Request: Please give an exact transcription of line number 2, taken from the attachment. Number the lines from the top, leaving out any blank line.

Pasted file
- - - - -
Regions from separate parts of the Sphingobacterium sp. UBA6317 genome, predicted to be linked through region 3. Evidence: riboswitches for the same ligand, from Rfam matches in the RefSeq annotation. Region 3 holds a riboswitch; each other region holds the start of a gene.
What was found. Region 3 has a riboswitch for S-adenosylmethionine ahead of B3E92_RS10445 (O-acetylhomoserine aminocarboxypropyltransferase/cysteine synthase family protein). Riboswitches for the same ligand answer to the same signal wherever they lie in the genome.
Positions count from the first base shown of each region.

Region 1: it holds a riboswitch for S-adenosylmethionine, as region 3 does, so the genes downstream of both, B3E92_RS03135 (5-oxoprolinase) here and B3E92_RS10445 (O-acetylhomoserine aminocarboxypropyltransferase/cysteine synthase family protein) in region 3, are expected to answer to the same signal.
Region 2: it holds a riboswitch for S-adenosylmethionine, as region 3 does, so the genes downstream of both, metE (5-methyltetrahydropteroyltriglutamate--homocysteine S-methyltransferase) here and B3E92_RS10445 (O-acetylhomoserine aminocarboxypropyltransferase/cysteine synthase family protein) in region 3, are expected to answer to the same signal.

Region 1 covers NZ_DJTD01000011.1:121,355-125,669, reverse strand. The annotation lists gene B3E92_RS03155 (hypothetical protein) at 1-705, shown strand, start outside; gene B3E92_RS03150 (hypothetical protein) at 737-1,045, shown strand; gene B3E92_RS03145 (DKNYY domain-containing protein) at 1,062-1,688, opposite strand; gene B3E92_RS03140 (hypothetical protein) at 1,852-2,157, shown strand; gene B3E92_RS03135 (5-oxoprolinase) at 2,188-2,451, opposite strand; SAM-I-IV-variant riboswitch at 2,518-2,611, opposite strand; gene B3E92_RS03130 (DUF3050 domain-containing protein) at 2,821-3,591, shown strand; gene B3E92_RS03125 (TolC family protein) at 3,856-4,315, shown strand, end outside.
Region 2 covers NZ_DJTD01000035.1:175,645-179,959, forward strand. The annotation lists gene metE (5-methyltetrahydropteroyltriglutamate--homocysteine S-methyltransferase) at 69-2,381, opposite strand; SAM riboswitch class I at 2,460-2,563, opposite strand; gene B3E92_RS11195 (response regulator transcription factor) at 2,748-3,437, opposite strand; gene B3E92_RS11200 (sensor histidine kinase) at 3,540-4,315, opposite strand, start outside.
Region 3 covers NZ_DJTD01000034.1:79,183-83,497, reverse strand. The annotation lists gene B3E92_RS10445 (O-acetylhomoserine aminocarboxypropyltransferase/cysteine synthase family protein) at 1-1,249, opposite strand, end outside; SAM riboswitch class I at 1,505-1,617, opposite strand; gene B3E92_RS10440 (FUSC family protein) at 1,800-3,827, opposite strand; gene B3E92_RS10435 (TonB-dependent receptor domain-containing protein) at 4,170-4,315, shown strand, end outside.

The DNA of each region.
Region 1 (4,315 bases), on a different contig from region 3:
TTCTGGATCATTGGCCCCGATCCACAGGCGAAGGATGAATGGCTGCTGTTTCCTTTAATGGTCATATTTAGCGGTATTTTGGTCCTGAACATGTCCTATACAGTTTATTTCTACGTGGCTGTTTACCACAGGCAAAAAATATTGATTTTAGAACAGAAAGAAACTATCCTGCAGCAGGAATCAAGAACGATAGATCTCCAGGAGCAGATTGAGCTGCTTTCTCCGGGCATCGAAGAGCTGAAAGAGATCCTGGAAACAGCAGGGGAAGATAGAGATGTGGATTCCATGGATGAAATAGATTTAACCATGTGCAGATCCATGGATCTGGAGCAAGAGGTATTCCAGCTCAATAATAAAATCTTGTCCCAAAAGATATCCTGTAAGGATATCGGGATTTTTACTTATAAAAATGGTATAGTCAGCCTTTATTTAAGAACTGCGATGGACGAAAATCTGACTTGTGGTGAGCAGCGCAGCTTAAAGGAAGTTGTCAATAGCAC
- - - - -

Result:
What was found. Region 3 has a riboswitch for S-adenosylmethionine ahead of B3E92_RS10445 (O-acetylhomoserine aminocarboxypropyltransferase/cysteine synthase family protein). Riboswitches for the same ligand answer to the same signal wherever they lie in the genome.